The concert program gets a digital makeover fit for Bowie

When I was an art student in New York in 1999, David Bowie visited our school and offered to host images of our work on BowieNet, an ISP he had launched the previous year. Glimpsing Bowie was enough to blow our minds, but his proposition also had us buzzing. To put in perspective how vanguard BowieNet was, this venture predated a search engine called Google by three days. Bowie stated on his home page, “I welcome all you web travellers to the first community driven Internet site that focuses on music, film, literature, painting and more.”

Celebrated as a revolutionary in music and visual culture, Bowie should also be remembered as a web pioneer. He embraced technology at every turn—from BowieWorld’s 3D chat environment to 360-degree interactive webcasts to crowdsourcing a “cyber-song” (years before crowdsourcing was even a thing). So it was fitting that Evan Ziporyn’s orchestral version of Bowie’s Blackstar, a collaboration with acclaimed cellist Maya Beiser and the Ambient Orchestra, which premiered in Kresge Auditorium on March 3, 2017, had flashes of innovation beyond the performance onstage.

Eran Egozy, Professor of the Practice in Music Technology at MIT and co-founder of Harmonix Music Systems, known for the Guitar Hero series of video games, created ConcertCue (formerly NoteStream), a live program note web-app that was featured in the Blackstar concert. NoteStream upends the printed program, replacing it with a digital interactive format designed to work on smartphones and to deliver content to listeners in real time.

At the Blackstar concert, ConcertCue provided Beiser’s audience with the musical score, notes about Ziporyn’s arrangements and commentary about Bowie’s lyrics in an image-rich display. Egozy says, “Because the information is perfectly synchronized to the performance, we help the listener hear better. Simple cues like ‘listen to the tempo slow down,’ or ‘the recapitulation is now played by the French Horns,’ allows listeners, especially those new to the musical work, to understand and appreciate the concert performance as never before possible.”

Egozy worked with Lauren Flood, Mellon Post-Doctoral Fellow in Music & Theater Arts, and Nathaniel Gutierrez, MIT senior in Course 6.2, to give the concert program this digital makeover. Flood helped author the content and design the visual elements. Egozy says, “We have already learned a lot about authoring content for this experience. There is a strong temptation to add more and more information. But the key is scaling back and giving the users space to look away from their phones and be immersed in the live performance.” Flood, in consultation with Ziporyn, sought balance; she interspersed lyric bursts and composer’s notes with moments of rest—a subtle cue for users to shift focus from their screens to the stage.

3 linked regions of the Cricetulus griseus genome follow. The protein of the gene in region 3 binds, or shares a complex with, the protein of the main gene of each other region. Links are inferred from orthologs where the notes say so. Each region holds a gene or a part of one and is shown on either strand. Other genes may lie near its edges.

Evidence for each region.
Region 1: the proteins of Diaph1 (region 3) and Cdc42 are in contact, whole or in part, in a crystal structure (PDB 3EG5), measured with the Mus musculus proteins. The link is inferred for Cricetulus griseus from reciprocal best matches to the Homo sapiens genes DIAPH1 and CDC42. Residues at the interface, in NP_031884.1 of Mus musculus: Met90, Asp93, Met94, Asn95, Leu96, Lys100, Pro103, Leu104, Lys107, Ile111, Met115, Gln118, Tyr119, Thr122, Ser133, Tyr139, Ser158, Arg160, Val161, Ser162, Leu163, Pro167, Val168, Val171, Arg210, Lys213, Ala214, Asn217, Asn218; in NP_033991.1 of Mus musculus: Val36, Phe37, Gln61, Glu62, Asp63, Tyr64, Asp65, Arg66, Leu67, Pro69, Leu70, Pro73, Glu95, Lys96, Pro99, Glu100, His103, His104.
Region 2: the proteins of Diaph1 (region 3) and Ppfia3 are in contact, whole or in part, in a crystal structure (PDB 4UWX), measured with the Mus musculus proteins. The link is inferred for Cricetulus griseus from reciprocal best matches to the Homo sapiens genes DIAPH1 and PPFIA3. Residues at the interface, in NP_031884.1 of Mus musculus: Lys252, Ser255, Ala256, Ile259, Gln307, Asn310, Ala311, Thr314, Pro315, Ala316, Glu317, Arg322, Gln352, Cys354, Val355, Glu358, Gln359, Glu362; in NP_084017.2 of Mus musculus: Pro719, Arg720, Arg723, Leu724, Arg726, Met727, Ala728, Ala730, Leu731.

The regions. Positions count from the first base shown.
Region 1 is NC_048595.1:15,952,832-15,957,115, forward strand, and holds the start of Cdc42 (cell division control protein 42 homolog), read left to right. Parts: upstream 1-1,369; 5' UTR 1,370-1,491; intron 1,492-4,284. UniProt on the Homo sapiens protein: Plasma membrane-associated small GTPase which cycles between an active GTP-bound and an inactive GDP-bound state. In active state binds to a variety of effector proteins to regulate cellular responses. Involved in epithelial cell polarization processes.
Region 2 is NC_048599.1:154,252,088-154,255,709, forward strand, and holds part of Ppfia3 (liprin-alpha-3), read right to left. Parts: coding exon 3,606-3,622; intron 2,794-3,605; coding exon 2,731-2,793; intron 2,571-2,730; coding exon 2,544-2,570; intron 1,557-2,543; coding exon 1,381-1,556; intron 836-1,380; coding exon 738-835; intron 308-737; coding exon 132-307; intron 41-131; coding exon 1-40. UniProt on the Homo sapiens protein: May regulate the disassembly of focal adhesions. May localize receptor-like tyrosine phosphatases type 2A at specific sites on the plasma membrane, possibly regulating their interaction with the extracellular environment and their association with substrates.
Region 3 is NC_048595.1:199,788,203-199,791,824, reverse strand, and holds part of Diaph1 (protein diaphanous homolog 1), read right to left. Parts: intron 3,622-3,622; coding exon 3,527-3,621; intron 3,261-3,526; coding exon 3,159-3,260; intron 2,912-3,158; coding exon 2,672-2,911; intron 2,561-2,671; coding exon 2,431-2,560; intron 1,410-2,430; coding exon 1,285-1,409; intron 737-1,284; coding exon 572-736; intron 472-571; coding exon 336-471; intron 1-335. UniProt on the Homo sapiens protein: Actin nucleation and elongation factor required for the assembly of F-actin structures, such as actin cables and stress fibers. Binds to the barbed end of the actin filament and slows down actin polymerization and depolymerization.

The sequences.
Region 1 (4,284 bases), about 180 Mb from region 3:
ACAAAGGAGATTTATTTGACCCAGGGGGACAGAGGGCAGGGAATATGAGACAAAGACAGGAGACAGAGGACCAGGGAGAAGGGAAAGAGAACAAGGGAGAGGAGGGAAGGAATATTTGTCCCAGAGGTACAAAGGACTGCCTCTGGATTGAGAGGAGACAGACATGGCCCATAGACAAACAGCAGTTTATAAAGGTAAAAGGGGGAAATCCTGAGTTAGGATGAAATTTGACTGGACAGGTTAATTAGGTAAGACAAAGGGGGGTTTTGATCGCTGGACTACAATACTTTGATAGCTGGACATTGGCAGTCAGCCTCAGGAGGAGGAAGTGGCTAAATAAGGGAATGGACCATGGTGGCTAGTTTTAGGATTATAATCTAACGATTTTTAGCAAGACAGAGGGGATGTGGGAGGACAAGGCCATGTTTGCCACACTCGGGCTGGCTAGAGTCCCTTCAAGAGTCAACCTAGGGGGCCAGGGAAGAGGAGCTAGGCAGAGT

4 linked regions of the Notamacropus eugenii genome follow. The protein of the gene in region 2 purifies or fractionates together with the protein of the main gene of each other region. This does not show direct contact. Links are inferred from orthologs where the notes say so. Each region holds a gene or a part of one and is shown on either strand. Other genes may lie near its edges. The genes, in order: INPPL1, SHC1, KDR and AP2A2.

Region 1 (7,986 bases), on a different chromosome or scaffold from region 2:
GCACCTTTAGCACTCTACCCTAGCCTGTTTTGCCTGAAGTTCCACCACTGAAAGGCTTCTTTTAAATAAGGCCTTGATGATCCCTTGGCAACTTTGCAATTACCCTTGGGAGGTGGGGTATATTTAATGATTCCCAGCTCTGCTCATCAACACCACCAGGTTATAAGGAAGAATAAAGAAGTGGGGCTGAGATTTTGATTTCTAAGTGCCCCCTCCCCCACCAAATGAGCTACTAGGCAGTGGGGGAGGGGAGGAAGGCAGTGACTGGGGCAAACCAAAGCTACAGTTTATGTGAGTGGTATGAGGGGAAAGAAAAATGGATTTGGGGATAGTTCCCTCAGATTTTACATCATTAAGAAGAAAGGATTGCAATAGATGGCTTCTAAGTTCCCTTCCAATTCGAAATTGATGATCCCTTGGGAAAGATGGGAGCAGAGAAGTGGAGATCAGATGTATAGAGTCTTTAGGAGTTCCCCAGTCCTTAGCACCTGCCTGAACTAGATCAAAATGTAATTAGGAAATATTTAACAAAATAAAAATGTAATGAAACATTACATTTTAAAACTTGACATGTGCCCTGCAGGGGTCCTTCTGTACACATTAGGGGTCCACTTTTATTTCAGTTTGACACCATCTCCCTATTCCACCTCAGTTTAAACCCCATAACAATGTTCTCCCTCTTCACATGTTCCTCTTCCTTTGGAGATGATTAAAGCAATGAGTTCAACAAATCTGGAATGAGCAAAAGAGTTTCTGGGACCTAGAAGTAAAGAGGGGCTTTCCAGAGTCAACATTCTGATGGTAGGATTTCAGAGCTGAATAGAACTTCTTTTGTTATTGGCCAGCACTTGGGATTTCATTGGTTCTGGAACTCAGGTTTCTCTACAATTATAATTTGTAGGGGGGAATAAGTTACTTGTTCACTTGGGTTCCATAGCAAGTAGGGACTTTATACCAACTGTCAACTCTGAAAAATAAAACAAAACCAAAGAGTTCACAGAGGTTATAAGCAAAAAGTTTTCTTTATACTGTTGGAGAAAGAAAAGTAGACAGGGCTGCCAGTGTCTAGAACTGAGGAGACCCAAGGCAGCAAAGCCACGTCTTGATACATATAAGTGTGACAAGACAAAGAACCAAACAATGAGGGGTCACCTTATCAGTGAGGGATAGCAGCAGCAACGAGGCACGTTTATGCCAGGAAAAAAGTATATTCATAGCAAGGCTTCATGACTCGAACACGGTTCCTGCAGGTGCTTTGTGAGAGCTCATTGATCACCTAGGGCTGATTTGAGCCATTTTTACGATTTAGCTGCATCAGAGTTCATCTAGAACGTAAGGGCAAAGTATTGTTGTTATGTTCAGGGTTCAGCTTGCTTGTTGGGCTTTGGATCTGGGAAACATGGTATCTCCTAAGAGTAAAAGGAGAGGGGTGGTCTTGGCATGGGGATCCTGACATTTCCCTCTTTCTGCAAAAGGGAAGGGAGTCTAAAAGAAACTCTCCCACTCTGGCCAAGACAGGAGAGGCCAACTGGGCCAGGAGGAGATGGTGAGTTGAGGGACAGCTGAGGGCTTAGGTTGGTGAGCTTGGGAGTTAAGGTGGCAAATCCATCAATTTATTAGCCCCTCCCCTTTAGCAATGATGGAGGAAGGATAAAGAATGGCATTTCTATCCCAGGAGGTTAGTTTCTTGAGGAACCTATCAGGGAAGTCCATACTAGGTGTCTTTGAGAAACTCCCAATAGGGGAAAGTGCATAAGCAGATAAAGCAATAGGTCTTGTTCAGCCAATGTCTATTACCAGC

Gutierrez, who won a 2017 Wiesner Student Art Award for his work on ConcertCue, focused on the engineering demands (the server must be robust to withstand 1,000 simultaneous users), the design requirements (how to present information that is useful but not distracting) and aesthetic concerns (how to achieve the right “feel” in the given context). Gutierrez was also responsible for the actual synchronization of ConcertCue during the concert. He functioned both as programmer and Score reader (to sync the content delivery system with the notes played). Eventually, the synchronization will be automated.

Egozy and Gutierrez have been working on this project for almost a year, and have used it in two concerts to date. (It was used in the December 2, 2016 MIT Wind Ensemble concert, conducted by Fred Harris, before being used for the Blackstar concert.) ConcertCue will soon be deployed by the Boston Symphony Orchestra at an upcoming concert. Asked whether users will embrace this enhanced digital program, Egozy says, “I’m hopeful. If you’re sitting in the audience listening to a piece you’ve never heard before, you may have no context and not know what to listen for. I go to a lot of concerts and see people flipping through the program notes while the piece is being played. Program notes can be very dense, and trying to read them during the performance may actually take you out of the moment.”

Moreover, if the thought of the audience using cell phones during a performance gives some pause, they should consider how concert programs have evolved and adapted to changing technologies over the centuries. Based on the earlier playbill and printed opera libretto tradition, concert programs became a standard feature by the 18th century. From the late 1870s, programs incorporated images created with daring new printing techniques, like chromolithography. With the invention of photography, images of performers (or advertisements) crept into the program. There was even an attempt to create a multi-sensory program impregnated with perfume in the 1860s—thanks to the perfumery firm and program sponsor Eugene Rimmel. The performance environment changed too, as candles gave way to incandescent lights, now LEDs.

If widely adopted, ConcertCue may introduce the faint glow of smartphones to the concert hall; but take heart, whatever initial disquiet may be caused by reimagining the familiar printed format, breaking the spell of complacency among concertgoers generally proves to be a good thing. What’s more, for Bowie, status quo would never do.



The Terry and Rick Stone Concert featured a startling new version of the complete Blackstar, David Bowie’s last album, by CAST Faculty Director Evan Ziporyn & cellist Maya Beiser. Beiser, CAST’s Mellon Distinguished Visiting Artist, performed with the 60 piece Ambient Orchestra, conducted by Ziporyn, as part of the MIT Sounding series.


Posted on April 4, 2017 by Sharon Lacey